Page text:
Why deal with the “hard stuff” in class?

Or, the danger of sterilizing education (Reblogged from UMinn Techniques in Teaching and Learning)

 

“So, what did you learn?”

I asked this recently of a former student become a friend as we were sitting together in my office. She was catching me up on her previous semester, specifically an interesting class on the history of science.

“You know, Copernicus, Galileo, Newton… How science changed through all of those things.”

“Sounds interesting. Did you learn about eugenics?” I ask.

This question has been present on my mind as soon as she started talking about the course. Maybe it was growing up Jewish that made me particularly attentive to this question, or maybe it was my education in ethics. Either way, it felt like an important thing to learn about in a course purportedly training our future scientists about their historical roots.

“No, what’s that?”

“The scientific movement that provided the ammunition for Hitler’s attempted extermination of the Jews and the forced sterilization of mentally ill people in the United States and indigenous people in Australia.”

“Really?”

“Yeah. Did you learn about IQ? How it was used to justify racism?”

“No…”

Social Darwinism?”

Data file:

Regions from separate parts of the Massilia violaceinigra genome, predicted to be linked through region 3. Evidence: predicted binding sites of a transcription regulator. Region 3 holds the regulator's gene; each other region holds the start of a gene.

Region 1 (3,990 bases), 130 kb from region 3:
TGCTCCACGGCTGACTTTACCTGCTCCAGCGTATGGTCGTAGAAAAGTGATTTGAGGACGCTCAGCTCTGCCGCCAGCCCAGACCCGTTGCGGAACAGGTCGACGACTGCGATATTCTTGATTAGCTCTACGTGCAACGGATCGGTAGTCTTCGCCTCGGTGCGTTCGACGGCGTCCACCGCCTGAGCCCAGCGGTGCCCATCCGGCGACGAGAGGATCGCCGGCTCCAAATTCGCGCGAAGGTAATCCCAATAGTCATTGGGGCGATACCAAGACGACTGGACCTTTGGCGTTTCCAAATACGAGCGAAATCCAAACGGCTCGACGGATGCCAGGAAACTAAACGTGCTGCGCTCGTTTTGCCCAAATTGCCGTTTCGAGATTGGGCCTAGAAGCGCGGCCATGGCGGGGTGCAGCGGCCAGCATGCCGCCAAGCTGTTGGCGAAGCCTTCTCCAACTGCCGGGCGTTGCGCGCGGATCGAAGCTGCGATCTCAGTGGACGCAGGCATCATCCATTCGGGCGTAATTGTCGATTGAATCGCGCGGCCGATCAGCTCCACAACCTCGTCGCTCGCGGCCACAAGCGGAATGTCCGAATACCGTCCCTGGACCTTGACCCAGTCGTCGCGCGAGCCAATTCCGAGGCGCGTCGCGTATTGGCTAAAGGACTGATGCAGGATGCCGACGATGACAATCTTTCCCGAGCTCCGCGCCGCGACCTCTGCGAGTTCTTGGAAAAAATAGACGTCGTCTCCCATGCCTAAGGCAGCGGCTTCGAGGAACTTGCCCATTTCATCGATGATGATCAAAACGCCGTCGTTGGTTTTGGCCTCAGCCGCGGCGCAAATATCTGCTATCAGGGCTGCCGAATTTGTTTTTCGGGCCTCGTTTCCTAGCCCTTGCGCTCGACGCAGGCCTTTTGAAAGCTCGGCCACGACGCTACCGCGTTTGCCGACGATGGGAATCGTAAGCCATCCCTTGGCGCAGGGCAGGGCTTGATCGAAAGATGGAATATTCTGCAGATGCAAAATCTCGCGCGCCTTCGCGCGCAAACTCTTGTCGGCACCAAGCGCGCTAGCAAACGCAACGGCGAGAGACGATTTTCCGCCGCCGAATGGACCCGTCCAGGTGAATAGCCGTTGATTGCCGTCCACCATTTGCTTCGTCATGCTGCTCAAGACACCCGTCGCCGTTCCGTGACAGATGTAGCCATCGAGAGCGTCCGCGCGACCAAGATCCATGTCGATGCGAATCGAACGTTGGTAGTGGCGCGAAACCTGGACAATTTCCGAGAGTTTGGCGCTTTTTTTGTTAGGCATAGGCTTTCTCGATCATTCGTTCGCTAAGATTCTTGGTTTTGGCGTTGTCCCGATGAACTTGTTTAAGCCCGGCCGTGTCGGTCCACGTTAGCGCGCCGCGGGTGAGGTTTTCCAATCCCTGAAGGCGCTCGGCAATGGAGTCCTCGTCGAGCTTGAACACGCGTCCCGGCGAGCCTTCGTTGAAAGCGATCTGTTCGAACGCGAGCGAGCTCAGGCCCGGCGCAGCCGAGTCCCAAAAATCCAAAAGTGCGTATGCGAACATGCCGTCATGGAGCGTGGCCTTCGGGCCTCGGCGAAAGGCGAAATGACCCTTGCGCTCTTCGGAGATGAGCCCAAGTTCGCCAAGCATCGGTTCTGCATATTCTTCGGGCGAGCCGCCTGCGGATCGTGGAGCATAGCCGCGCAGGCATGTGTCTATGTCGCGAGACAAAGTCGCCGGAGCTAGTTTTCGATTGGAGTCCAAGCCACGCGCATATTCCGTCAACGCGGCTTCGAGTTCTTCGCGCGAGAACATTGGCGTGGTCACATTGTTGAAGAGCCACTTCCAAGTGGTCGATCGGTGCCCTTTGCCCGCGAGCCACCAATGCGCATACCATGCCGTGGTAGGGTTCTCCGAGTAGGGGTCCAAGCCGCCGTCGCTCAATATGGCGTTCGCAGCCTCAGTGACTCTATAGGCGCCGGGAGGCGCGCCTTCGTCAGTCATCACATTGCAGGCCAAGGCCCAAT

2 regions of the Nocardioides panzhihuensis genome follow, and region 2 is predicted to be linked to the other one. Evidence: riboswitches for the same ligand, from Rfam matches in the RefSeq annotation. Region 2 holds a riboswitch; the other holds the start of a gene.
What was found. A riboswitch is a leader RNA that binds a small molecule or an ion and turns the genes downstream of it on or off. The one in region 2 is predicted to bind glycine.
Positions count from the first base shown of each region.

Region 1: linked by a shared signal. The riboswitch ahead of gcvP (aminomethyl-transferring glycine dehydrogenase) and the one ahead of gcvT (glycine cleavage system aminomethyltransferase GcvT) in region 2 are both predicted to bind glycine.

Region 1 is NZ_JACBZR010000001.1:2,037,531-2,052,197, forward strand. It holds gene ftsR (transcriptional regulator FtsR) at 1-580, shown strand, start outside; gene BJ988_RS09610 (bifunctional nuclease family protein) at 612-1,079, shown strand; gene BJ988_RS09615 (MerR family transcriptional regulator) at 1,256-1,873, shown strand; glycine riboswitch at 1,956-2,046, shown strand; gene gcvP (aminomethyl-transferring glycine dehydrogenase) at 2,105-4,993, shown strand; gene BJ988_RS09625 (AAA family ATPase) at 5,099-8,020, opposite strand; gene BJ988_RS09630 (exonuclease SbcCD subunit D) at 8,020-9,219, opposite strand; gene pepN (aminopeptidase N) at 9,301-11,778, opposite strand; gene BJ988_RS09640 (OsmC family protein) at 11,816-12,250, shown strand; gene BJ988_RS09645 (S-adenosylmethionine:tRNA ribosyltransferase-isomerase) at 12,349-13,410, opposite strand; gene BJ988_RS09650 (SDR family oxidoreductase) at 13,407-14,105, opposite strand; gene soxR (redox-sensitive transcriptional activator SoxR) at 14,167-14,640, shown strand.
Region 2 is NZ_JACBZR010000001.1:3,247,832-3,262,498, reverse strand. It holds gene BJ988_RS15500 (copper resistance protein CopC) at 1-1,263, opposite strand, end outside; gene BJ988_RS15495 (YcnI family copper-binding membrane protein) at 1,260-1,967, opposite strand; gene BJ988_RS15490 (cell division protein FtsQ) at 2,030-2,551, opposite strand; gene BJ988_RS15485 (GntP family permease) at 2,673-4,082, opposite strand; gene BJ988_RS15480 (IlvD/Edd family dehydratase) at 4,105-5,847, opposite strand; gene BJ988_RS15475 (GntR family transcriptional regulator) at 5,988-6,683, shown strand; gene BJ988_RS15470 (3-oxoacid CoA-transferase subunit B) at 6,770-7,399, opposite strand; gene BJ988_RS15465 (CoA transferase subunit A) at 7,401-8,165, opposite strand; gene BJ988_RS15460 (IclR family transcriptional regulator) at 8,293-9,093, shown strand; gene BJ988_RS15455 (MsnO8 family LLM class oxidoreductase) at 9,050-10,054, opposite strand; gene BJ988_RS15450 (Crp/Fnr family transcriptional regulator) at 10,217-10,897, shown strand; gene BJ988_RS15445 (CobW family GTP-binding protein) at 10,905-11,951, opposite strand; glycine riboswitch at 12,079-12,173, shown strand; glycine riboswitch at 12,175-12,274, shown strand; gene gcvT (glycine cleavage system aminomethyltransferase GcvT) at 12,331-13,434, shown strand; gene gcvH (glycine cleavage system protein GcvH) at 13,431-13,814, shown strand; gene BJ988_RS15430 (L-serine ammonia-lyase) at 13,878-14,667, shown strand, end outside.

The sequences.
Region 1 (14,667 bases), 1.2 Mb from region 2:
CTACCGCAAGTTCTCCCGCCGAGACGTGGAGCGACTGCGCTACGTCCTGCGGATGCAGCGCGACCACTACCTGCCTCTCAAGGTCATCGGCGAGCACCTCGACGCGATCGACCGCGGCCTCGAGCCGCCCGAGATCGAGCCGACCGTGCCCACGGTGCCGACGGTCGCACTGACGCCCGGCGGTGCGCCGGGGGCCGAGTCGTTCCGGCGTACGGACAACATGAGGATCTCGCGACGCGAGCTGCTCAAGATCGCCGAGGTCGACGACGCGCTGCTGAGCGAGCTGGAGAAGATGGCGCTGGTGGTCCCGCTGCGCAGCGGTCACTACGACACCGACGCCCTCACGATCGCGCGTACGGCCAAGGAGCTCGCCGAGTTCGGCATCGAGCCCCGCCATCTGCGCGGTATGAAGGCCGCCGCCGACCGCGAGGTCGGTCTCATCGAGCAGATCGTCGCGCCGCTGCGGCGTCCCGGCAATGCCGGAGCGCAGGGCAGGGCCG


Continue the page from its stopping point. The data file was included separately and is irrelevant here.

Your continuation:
“No… We probably should have learned these things, huh?”

Yeah. Probably.Continue Reading Why deal with the “hard stuff” in class?

Learning from Early Childhood Education – Two Pedagogy Nerds Contemplate What Higher Ed Might be Overlooking

Co-Written with Marisol Brito. Originally posted at the University of Minnesota’s Techniques in Teaching and Learning blog.

Learning from Early Childhood Educational Practices

My son has just turned three and, as a self-proclaimed pedagogy nerd it is not surprising that I currently geek-out by reading up on Magda Gerber or the Reggio Emilia approach to childhood education  or checking out similarly-minded counterparts in the blogosphere.

While reading a recent post by preschool blogger extraordinaire TeacherTom – who advocates for alternative, engaging educational practices that emphasize his status as a co-equal with his students – I was struck by parallels between his pedagogy and the kinds of things I teach my University-level ethics students about how human beings ought to be treated.

Although I originally came to these resources as a parent, I have been thinking about how deeply ideas from early childhood education have resonated with me as a teacher in Higher Education. These ideas include: